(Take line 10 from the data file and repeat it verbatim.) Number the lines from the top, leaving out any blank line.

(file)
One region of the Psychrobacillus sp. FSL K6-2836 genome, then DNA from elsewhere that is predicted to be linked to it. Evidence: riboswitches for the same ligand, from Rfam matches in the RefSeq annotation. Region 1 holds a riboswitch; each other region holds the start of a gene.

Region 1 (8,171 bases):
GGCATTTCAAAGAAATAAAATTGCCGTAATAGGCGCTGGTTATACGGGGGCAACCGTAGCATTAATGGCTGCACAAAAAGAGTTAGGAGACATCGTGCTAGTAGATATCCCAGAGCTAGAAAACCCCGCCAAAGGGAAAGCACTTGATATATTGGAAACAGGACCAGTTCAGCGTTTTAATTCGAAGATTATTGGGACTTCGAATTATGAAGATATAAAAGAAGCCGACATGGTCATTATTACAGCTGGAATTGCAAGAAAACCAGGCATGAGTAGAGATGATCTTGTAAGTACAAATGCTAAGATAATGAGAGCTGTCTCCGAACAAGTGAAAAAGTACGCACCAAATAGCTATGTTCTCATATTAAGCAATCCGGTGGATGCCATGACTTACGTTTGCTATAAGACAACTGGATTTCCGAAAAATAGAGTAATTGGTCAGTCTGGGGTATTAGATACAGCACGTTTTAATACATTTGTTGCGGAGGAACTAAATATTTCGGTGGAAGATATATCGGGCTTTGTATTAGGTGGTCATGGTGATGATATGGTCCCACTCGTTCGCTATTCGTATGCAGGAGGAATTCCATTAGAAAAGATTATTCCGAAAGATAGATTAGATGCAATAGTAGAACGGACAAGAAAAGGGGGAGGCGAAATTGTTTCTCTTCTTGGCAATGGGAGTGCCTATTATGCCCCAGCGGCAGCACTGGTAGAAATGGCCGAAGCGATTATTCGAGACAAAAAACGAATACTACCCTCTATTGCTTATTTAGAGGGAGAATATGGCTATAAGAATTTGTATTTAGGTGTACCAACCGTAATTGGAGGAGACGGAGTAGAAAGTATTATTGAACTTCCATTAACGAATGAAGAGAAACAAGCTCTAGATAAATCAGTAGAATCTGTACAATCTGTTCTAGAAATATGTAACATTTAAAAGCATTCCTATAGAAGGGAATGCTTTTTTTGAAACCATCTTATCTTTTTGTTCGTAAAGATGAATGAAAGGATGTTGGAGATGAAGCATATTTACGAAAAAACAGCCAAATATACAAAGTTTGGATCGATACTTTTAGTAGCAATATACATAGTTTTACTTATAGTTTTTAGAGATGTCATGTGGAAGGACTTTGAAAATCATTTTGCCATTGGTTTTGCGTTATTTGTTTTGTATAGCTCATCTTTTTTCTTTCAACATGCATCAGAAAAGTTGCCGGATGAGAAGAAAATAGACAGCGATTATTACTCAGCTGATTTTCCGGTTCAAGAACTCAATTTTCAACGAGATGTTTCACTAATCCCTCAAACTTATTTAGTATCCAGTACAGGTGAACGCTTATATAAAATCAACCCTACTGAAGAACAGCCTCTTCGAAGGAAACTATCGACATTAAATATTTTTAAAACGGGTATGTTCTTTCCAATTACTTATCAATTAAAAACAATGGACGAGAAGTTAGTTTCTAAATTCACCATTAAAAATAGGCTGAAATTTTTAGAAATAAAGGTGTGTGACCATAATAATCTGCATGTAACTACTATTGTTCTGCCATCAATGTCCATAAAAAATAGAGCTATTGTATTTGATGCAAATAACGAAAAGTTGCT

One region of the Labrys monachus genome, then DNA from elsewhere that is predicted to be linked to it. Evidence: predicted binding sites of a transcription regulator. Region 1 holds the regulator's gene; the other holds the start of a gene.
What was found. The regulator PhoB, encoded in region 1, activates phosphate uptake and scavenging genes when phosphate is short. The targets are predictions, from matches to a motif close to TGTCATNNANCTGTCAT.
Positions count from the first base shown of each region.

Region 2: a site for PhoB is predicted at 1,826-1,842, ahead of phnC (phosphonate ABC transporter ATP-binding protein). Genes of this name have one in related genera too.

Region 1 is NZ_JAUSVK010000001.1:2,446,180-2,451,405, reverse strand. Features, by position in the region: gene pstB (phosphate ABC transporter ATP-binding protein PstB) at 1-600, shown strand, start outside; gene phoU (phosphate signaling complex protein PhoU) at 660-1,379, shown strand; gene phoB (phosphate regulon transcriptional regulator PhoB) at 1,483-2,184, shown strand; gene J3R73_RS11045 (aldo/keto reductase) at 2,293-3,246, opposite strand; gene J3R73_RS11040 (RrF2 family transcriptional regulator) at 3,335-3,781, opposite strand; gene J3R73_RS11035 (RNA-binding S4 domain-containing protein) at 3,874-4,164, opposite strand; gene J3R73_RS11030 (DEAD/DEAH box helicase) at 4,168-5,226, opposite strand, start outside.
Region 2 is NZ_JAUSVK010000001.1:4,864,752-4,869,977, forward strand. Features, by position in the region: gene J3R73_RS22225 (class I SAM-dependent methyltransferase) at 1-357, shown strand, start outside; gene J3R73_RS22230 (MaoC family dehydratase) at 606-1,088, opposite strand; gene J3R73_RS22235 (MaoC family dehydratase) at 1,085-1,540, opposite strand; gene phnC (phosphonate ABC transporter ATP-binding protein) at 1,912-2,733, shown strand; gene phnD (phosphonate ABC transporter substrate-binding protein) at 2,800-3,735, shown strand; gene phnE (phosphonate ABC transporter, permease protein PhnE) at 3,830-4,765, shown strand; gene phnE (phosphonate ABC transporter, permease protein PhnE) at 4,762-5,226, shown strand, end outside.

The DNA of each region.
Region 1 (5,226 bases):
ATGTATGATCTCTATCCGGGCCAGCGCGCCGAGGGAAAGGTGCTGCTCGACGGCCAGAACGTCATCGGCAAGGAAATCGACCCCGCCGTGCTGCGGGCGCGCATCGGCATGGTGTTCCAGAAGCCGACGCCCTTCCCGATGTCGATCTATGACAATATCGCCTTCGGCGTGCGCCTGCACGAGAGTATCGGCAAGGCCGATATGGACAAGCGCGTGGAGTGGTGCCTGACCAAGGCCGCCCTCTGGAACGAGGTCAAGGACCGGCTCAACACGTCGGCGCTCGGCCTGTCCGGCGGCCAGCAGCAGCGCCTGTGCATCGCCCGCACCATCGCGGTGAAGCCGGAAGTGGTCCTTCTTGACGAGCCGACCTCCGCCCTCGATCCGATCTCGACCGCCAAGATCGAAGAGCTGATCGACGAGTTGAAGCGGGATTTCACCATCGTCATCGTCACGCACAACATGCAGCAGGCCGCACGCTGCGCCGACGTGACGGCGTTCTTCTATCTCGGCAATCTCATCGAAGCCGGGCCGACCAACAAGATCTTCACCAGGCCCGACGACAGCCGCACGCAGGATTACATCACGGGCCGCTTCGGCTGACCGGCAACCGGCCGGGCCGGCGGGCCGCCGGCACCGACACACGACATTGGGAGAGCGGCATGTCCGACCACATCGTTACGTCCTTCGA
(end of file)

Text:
The DNA of each region.